Meta rocked by EU data transfer block and €1.2bn fine

facebookFacebook owner Meta has been dealt a major blow to its European operations by being ordered to stop transferring data from the continent to the US, as well as being slapped with the biggest ever GDPR fine of €1.2bn (£1bn) following an intervention by EU chiefs.

While the fine dwarfs the previous GDPR record of €746m (£636m), which Amazon is facing from Luxembourg authorities, it is the stop and desist data transfer order which is arguably far more damaging. It could also potentially hit other big US cloud providers, such as Amazon, Google or Microsoft, which use so-called standard contractual clauses (SCCs) to move EU data to the States.

This case actually dates back to 2013 when privacy campaigner Max Schrems first raised concerns about Meta’s data transfer policy following whistleblower Edward Snowden’s revelations on US big tech aiding the US mass surveillance.

Schrems insists that Meta has not taken any material precaution for over a decade, and has simply ignored the European Court of Justice and the European Data Protection Board.

Now, he maintains the ruling means Meta does not only have to pay a record fine – which could have been way bigger – but it must also return all personal data to its EU data centres.

Schrems added: “We are happy to see this decision after ten years of litigation. The fine could have been much higher, given that the maximum fine is more than €4bn and Meta has knowingly broken the law to make a profit for ten years. Unless US surveillance laws get fixed, Meta will have to fundamentally restructure its systems.”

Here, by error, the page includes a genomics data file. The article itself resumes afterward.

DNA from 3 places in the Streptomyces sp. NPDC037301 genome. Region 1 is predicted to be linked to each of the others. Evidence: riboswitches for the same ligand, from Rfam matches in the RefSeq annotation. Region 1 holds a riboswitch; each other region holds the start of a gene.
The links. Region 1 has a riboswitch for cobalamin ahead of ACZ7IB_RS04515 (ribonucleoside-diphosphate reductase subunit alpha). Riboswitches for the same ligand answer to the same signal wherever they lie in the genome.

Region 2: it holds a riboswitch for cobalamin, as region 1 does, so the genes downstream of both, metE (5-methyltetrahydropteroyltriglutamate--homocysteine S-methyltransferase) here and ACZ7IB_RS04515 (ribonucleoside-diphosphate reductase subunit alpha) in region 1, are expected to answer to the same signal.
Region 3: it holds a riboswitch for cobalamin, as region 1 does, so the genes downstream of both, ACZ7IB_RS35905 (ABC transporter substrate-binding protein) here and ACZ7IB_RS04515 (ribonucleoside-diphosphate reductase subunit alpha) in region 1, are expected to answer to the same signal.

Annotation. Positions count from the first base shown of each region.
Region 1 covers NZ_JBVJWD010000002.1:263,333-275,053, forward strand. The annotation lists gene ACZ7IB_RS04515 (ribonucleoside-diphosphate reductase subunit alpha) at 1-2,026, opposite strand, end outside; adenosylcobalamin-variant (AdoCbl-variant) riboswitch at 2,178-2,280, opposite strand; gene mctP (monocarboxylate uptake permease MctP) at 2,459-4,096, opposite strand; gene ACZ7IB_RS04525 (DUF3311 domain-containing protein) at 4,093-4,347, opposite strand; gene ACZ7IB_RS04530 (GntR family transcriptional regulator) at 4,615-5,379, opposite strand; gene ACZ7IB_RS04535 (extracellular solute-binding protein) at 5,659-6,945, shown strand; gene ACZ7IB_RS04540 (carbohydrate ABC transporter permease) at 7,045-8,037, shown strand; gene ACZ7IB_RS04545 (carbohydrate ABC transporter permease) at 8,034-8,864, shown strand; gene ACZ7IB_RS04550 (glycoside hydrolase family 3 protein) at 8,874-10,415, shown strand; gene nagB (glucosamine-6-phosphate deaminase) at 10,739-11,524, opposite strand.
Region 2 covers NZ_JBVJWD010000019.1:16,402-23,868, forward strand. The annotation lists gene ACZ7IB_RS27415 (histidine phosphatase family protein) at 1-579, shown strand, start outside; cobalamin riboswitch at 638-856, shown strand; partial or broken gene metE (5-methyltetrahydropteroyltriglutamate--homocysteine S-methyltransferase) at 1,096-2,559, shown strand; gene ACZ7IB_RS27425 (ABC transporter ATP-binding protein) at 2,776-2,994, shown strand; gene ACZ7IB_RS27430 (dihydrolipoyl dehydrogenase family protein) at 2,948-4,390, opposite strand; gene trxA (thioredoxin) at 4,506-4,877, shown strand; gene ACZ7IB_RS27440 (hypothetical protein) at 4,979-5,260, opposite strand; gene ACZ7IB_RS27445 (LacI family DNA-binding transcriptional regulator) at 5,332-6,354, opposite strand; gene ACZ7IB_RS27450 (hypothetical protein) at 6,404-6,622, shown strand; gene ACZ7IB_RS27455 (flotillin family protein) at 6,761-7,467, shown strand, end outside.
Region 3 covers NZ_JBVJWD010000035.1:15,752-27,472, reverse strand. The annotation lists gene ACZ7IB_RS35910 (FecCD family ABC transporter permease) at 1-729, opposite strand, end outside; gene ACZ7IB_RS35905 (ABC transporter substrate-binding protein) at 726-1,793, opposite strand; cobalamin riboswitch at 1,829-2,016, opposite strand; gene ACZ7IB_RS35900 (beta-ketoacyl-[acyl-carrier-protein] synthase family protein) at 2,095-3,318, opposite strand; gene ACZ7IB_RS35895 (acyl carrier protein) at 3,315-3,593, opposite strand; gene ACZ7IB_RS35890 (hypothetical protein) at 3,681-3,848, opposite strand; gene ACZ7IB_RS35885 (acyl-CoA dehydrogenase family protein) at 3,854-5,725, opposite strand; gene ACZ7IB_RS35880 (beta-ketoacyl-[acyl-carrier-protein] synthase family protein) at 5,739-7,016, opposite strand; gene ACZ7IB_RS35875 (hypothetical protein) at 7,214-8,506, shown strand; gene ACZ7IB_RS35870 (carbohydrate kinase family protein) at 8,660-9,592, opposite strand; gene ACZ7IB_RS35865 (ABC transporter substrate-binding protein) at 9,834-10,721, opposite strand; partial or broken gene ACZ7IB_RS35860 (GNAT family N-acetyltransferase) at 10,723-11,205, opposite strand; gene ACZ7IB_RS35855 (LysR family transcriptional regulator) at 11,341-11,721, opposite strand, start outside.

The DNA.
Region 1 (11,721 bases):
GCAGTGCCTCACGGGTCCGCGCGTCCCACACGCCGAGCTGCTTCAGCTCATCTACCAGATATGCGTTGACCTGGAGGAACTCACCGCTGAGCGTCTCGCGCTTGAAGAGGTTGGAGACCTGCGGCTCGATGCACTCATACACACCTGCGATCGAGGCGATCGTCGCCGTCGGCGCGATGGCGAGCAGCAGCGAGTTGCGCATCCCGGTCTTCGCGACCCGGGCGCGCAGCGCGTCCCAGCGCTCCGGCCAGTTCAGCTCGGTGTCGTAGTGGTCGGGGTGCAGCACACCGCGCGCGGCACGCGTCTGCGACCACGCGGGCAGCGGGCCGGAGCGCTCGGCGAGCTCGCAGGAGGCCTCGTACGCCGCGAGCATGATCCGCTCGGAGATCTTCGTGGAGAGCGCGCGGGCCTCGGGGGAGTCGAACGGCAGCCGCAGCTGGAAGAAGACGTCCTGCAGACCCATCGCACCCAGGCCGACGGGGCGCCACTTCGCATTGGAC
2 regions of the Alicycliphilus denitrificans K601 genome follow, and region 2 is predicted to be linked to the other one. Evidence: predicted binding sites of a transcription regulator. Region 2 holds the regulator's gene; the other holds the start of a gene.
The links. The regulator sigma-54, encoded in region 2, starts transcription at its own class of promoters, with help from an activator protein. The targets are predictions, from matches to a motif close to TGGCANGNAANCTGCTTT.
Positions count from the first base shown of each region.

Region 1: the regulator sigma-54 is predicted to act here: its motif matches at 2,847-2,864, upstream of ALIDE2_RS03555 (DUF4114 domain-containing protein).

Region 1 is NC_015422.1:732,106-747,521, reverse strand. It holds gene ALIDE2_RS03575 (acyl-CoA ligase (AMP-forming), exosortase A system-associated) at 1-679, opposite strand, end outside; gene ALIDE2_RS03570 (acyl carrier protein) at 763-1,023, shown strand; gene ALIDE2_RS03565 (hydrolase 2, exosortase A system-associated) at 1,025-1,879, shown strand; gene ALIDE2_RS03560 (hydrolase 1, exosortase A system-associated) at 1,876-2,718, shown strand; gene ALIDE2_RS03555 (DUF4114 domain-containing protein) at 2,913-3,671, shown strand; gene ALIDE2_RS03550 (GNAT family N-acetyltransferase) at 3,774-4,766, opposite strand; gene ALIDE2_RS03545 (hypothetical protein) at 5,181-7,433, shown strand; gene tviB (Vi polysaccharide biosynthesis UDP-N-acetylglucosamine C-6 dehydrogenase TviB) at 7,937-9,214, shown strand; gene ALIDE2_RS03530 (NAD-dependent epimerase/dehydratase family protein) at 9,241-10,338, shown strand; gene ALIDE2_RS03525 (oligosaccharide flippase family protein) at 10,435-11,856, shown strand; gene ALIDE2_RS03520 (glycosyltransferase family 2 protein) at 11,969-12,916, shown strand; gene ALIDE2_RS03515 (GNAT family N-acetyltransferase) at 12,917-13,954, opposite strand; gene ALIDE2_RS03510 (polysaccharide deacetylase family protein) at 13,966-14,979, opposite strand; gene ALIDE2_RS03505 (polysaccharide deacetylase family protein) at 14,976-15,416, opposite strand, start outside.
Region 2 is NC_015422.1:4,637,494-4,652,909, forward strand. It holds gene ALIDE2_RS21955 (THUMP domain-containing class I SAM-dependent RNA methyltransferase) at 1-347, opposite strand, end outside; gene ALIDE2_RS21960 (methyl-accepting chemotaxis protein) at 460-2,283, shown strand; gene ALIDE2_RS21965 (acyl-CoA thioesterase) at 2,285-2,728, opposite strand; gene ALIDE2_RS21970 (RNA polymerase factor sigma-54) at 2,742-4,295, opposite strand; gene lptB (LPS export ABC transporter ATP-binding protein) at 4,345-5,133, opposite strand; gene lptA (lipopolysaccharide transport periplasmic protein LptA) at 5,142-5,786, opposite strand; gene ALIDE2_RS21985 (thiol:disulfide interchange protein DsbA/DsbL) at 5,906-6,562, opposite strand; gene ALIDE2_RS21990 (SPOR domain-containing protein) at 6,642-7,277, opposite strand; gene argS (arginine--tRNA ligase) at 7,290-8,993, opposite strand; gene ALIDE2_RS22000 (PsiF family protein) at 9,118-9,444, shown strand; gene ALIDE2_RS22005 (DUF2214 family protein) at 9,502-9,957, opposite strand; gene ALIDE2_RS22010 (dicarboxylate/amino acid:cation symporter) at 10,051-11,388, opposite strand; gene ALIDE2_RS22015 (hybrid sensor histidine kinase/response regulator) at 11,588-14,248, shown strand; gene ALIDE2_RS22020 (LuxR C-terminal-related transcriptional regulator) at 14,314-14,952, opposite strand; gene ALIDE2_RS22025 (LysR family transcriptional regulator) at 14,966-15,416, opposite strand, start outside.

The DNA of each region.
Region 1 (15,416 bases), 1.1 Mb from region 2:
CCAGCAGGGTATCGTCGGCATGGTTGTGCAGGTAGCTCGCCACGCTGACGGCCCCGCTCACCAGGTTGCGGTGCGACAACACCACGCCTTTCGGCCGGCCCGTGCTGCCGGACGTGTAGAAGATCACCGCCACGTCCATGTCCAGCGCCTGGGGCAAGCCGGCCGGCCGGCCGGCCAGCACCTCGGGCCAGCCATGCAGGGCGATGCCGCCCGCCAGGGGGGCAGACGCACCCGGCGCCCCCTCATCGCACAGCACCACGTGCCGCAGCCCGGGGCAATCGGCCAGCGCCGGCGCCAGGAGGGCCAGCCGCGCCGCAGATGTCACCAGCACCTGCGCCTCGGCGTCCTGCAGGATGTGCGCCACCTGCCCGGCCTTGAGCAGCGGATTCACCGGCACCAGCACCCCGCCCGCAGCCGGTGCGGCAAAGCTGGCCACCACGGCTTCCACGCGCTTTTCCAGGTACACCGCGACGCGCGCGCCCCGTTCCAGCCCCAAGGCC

The European Data Protection Board was forced to intervene in the case following complaints by other EU states over the Irish Data Protection Commission’s initial ruling. It was the EDPB that insisted on a record fine and that previously transferred data must be brought back to the EU.

Schrems said: “It took us ten years of litigation against the Irish DPC to get to this result. We had to bring three procedures against the DPC and risked millions of procedural costs. The Irish regulator has done everything to avoid this decision, but was consistently overturned by the European Courts and institutions. It is kind of absurd that the record fine will go to Ireland – the EU Member State that did everything to ensure that this fine is not issued.”

Meta says it will appeal. Facebook president Nick Clegg added: “We are disappointed to have been singled out when using the same legal mechanism as thousands of other companies looking to provide services in Europe.

“This decision is flawed, unjustified and sets a dangerous precedent for the countless other companies transferring data between the EU and US.”

However, Schrems countered: “There is no real chance [for Meta] to have this decision materially overturned. Past violations cannot be overcome by a new EU-US deal. Meta can at best delay the payment of the fine for a bit.
“Facebook’s empty threats that they will stop services in Europe are laughable. It is by far the biggest market for them outside of the US.”

But it could get even worse for the tech giant. Schrems explained: “This decision may lead to civil litigation against Meta in Europe. This summer the EU also implements a new ‘class action’ system, which can be used for GDPR violations.”

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